John Wilkes Booth for the Video Age
New York Times
August 8, 2004
By Erik Piepenburg
In "The Booth Variations," a new multimedia piece involving the famous Booth acting clan of 19th-century America, the actor Todd Cerveris is a man of both stage and screen.
At a rehearsal space on Eighth Avenue recently, Mr. Cerveris recited a monologue as himself, dressed in a green shirt, jeans and sneakers. Then, appearing on video on a monitor at his feet, there was Mr. Cerveris as Davy Herold, a soft-spoken young man who was an accomplice of John Wilkes Booth.
Moments later, onstage with one arm sharply outstretched and a foot thrust forward, Mr. Cerveris performed an interior monologue as Edwin Booth, considered the finest American tragedian of his day, who continued to be popular despite the murder of President Lincoln by his brother John Wilkes.
Finally, when that passage ended, in a video segment projected on the back wall, Mr. Cerveris appeared as a cloaked Junius, the father of Edwin and John and an actor best known for his passionate — and erratic — performances.
Think of it as the Booth Family episode of "E! True Hollywood Story!"
"We are 21st-century artists looking at a story through 19th-century angles," Mr. Cerveris said during a break.
A waltz among eras, actors and media forms is at the heart of "The Booth Variations," which opens today at 59E59 Theaters in a world premiere. It is the product of three years of collaboration among Mr. Cerveris, who helped write the script with Caridad Svich, a playwright; Nick Philippou, who is directing; and Peter Nigrini, a videographer. It is also the first full production of the Moonshine Project, a company recently started by a group of former theater students, led by Steve Bebout, its artistic director.
Mr. Cerveris, 36, who was inspired after reading "Right or Wrong, God Judge Me," a collection of writings by John Wilkes Booth, had little trouble casting the role of the presidential assassin. His older brother, the actor Michael Cerveris, 43, won a Tony Award in June for his performance as John Wilkes Booth in the recently closed Broadway revival of the Stephen Sondheim-John Weidman musical "Assassins."
"When I got randomly and separately cast in `Assassins,' it seemed to be fate," said Cerveris the elder. "And I already had the mustache."
In a strange confluence of actor, production and timing, had "Assassins" not closed, Michael Cerveris would have played John Wilkes Booth in the musical at Studio 54, while portraying the same character on video in "The Booth Variations." At one point, there was talk of borrowing the costume from the Broadway production; instead, only Michael Cerveris's strikingly bald head will appear — on a monitor.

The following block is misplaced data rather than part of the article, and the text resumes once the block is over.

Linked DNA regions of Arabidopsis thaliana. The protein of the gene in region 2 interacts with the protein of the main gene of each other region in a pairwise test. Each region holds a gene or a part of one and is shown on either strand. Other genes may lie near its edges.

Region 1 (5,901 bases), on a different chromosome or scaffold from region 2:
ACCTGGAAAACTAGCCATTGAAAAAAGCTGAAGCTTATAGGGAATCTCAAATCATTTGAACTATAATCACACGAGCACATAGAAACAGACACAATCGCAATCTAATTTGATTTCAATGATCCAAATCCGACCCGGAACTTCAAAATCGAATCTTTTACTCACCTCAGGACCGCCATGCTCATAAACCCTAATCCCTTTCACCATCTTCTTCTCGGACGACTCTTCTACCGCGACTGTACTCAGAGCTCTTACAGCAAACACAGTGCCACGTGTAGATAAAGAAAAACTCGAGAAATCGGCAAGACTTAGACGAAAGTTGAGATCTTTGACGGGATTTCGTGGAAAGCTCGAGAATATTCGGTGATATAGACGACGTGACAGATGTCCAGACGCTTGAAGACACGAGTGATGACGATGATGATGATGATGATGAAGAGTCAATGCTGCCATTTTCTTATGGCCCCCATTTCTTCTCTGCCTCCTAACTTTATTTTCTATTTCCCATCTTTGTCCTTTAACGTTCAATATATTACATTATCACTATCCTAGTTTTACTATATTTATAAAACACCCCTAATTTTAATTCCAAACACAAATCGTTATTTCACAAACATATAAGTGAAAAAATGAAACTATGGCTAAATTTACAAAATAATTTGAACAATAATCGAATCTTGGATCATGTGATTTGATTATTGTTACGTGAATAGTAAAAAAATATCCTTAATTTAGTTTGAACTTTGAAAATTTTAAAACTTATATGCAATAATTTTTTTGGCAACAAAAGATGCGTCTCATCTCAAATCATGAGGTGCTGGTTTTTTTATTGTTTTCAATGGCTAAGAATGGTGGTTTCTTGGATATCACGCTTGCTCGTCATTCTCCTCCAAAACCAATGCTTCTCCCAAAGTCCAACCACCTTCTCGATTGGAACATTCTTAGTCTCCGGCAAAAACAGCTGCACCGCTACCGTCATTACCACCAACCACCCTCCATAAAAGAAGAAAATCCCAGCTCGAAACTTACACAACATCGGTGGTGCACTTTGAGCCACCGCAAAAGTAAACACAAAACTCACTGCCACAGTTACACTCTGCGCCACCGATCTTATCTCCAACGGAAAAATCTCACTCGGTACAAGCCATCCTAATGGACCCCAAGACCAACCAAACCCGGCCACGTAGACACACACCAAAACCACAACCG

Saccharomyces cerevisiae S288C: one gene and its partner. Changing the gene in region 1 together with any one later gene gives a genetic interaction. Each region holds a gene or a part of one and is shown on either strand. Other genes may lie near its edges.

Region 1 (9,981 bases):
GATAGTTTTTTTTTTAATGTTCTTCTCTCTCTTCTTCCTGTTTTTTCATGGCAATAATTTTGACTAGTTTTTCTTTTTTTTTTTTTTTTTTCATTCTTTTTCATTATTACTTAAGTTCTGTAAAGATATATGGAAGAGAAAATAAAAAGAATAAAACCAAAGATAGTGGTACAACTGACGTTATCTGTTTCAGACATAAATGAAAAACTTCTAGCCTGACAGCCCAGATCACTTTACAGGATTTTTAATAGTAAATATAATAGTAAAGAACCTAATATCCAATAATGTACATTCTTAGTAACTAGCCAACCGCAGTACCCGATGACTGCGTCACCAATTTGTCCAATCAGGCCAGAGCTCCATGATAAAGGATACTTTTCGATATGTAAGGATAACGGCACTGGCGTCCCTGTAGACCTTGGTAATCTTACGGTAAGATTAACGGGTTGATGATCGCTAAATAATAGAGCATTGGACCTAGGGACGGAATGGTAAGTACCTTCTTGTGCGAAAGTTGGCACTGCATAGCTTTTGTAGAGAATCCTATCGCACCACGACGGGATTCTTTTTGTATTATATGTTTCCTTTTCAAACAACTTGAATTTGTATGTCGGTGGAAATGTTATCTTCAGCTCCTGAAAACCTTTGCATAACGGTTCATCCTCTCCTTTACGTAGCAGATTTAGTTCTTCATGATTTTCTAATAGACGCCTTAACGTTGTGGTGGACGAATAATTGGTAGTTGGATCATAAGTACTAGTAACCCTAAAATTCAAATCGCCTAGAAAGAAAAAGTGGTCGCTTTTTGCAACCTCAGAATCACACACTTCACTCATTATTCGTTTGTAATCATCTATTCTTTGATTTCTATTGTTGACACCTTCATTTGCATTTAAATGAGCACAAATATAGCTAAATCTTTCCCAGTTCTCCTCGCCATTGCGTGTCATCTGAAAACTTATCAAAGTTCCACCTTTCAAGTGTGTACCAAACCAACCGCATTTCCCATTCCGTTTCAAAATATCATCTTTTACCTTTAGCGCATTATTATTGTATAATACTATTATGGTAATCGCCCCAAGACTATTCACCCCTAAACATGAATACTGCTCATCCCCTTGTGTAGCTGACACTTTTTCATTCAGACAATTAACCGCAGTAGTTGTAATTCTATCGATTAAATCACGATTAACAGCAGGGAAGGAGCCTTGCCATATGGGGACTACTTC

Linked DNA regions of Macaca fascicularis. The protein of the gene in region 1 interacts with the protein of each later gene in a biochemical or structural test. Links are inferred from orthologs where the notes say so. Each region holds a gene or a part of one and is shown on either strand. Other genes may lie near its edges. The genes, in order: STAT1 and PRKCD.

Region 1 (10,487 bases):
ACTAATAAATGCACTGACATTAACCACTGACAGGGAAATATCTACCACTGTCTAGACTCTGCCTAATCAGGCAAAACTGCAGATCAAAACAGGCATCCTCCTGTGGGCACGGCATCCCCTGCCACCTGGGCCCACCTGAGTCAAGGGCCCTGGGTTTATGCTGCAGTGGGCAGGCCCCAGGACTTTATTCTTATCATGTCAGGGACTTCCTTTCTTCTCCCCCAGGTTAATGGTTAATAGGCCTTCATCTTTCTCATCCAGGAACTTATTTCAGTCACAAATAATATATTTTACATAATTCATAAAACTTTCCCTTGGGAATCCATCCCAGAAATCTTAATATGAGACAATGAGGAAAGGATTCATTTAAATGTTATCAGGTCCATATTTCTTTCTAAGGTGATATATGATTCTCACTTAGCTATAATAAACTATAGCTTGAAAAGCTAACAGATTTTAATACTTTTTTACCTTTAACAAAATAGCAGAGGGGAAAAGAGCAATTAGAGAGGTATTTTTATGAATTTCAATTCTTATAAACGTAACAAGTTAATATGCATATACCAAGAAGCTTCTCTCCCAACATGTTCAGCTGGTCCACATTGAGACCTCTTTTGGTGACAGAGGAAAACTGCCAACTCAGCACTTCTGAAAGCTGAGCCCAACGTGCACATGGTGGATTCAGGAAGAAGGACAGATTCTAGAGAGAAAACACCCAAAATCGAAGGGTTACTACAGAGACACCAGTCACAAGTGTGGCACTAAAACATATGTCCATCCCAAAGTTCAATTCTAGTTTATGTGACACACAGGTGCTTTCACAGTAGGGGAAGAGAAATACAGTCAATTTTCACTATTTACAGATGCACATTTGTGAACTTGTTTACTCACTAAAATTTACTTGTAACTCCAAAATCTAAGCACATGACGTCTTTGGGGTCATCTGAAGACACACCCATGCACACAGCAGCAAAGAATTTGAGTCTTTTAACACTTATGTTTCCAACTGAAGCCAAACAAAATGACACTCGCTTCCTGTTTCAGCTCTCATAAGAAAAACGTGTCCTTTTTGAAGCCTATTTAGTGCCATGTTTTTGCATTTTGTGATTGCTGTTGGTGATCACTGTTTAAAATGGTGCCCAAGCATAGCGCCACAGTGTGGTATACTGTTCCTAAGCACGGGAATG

This Chinese-box approach to storytelling — an actor playing an actor playing an actor in the virtual world, with brothers in the roles of brothers — suits the play's multilayered approach to retelling history. Much of the story finds Edwin trying to reconcile his roles as son to a domineering father and as brother to a man with a shameful place in American history. Making virtual appearances in addition to his brother and father are his first wife, Mary Devlin; the Civil War photographer Mathew Brady; and what the script describes as "Lincoln's brain." Through these characters, the authors ask questions about reality, history and fiction — Where does the stage begin and end? How truthful is photography? How strong should the fraternal bond be? — questions as relevant and as unanswerable then as they are today.
"It's an examination of identity and how we define who we are as an individual, as a performer, as a sibling, as a country," said Michael Cerveris, who helped write the play's folksy musical score with Will Johnson. "In all those ways, how much do we get to determine who we are, and how much does the eye of the world determine that?"
That question emerges through the show's high-tech storytelling. In addition to video images and Todd Cerveris's performances (both live and recorded), two actors will be seated at tables onstage to provide voice-overs. "You will see exposed wires and equipment onstage," Mr. Philippou said, "including monitors, and a projector that fills the back wall with a live feed from a camera, prerecorded stuff and stuff that seems live but actually is prerecorded. We're kind of playing with the received image of an actor."
Mr. Philippou and the younger Mr. Cerveris said their intention was not necessarily to examine the Booth family with factual accuracy, but rather to reimagine them through the lens of the American celebrity-making machine.
"We're now in a fiction of our own making," Mr. Philippou said. "We know we're telling some lies. But as far as I'm concerned, this is as real as anything."
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